Hell is filled with checkpoints.
A boring office job can be hell. For many, confined in a prisonlike cubicle elicits claustrophobia or some other deep rooted fear. But what if the company you work for, the one that imprisons you in your hellacious cubicle, accidentally tears open a portal and sucks the entire office into the actual depths of hell?
That’s the premise of the aptly titled Tom vs. the Armies of Hell. You play as Tom, a software engineer for mega corporation Questionable Technologies. When a couple of unsuspecting employees botch an experiment deep below the offices, the armies of hell teleport and invade the office building. Tom, a coward, seeks refuge in the restroom — only to be found and nearly killed (his arm is dismembered) by a demon. When he awakens, a squat demon smiles and offers Tom life… with the addition of a demonic arm. As far as plot goes, the game is pretty entertaining. Tom must battle his way through his office and hell, all the while working for his ‘savior’, Beezle (who is also the one holding Tom’s soul hostage). Numerous humorous scenarios play out, and you run into many of your office workers periodically throughout Tom’s adventure.
Gameplay is a pretty standard over-the-top shooter with the addition of an interesting method of obtaining ammo. Ammo for your demonic gun is gained by collecting souls from downed enemies or NPCs. Each color represents a different type of fire power (for example, purple launches a shotgun type spread, where red fires like a machine gun). Along with his gun, which can upgrade to hold more than one type of ammo, Tom can attack the demonic army with his demon arm. Items can be found to enhance Tom’s physical attacks, but the item drops are purely randomized (and lost upon death). I played this game with both a mouse and keyboard and the Steam controller; surprisingly, the controller is the better choice. While playing the game, I found the mouse to be unwieldy, especially when aiming. With the Steam controller, aiming was still difficult, but I found that moving Tom with the joystick simplified the process of aiming, moving, and dodging (though the dodging mechanic doesn’t really work well, and you can still take damage while being unable to attack).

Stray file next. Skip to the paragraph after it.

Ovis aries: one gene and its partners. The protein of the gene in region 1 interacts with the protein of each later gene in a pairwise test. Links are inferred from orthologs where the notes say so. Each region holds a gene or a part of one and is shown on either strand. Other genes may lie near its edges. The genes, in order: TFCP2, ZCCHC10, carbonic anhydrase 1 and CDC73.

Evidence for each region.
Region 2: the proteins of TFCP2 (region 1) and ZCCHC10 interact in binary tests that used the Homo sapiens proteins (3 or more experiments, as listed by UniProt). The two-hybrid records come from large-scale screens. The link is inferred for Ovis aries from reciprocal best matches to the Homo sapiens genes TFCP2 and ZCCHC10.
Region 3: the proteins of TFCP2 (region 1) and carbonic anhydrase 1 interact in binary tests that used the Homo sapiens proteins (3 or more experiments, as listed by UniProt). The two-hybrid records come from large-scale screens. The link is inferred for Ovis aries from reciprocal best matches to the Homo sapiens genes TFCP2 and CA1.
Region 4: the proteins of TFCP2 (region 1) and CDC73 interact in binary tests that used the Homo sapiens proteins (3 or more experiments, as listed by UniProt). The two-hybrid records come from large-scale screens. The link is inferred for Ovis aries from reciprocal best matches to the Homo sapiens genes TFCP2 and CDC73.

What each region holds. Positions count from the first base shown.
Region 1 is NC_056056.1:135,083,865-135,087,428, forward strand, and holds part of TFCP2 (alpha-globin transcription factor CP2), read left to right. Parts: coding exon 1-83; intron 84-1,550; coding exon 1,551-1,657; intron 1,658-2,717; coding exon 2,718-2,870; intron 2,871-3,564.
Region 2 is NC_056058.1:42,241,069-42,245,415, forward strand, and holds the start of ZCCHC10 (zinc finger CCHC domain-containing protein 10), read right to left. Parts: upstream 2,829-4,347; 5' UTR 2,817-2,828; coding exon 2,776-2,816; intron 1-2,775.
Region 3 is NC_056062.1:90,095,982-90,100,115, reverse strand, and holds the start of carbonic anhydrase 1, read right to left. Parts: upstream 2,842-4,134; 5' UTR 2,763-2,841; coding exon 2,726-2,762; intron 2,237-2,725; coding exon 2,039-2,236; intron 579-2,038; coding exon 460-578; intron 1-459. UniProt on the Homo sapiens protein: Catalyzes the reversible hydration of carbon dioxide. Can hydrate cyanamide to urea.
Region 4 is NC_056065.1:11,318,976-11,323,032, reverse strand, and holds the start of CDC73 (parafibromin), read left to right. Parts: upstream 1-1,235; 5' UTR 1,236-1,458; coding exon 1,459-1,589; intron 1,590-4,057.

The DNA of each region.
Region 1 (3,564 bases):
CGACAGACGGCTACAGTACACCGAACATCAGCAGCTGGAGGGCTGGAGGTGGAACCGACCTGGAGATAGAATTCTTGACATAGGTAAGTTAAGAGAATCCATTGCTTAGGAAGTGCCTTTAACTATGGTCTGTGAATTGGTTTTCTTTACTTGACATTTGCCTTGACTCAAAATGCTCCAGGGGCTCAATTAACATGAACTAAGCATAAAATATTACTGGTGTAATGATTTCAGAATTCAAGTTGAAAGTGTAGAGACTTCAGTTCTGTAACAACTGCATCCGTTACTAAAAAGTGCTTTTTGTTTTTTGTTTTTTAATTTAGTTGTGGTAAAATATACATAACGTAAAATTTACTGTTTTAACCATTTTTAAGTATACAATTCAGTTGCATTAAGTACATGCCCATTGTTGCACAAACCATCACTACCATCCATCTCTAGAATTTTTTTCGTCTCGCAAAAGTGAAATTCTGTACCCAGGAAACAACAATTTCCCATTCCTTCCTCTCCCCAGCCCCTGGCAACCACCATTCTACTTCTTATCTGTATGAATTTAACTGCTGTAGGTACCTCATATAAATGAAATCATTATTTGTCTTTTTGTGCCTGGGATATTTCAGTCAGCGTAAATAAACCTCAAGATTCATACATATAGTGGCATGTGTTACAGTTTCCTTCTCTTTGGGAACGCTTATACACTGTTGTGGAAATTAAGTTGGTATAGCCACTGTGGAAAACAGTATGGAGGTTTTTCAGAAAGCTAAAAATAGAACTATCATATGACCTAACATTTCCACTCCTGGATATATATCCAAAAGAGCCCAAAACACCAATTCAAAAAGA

And this really brings me to my biggest dislike of Tom vs. the Armies of Hell: death. Because Beezle holds Tom’s soul, Tom cannot actually die. So when you fail to keep Tom alive in a mission, he resurrects at the previous checkpoint. Unfortunately for you, the checkpoint often sends Tom a significant distance back in the level. All too often, I’d be nearing the end of a lengthy segment of a level only to die and be sent back to a checkpoint — a long way back, sometimes all the way to the beginning. Not only do these checkpoints cause massive frustration, but they also drain the fun from the game and the will to continue.
The soundtrack in Tom vs. the Armies of Hell is a disaster. I’m pretty sure the game just blasts the same jumble of strings and horns throughout the whole game. If it doesn’t, the composer appears to have mailed in his efforts. Sound effects, too, are mediocre and often crackle through my Logitech speakers (they’re pretty decent, so the game has little to blame but itself). As for the visuals in Tom vs. the Armies of Hell, I’d have to give a middling score. The graphics look are a retro clay-esque style, somewhat similar to Celebrity Deathmatch. My biggest complaint with the visuals, however, was the incessant screen tearing. It didn’t matter how I set the game settings, the screen tore at almost every step.
Tom vs. the Armies of Hell is a jumble of failed and successful attempts at a game. For $12.99, the price seems a little steep for the myriad problems I ran across. The difficulty and alleged skill involved in completing this game may be worth it for some who enjoy a hard time, and there is an easy mode for those who just want to experience the entertaining story. I recommend the use of a controller over the traditional keyboard and mouse set-up, along with a high tolerance for screen tearing. What is given to players is an attempt at a fun, not-so-serious game with an amusing plot that delivers that humorous narrative and not-so-serious product with a sparse amount of fun (replaced by a lot of frustration).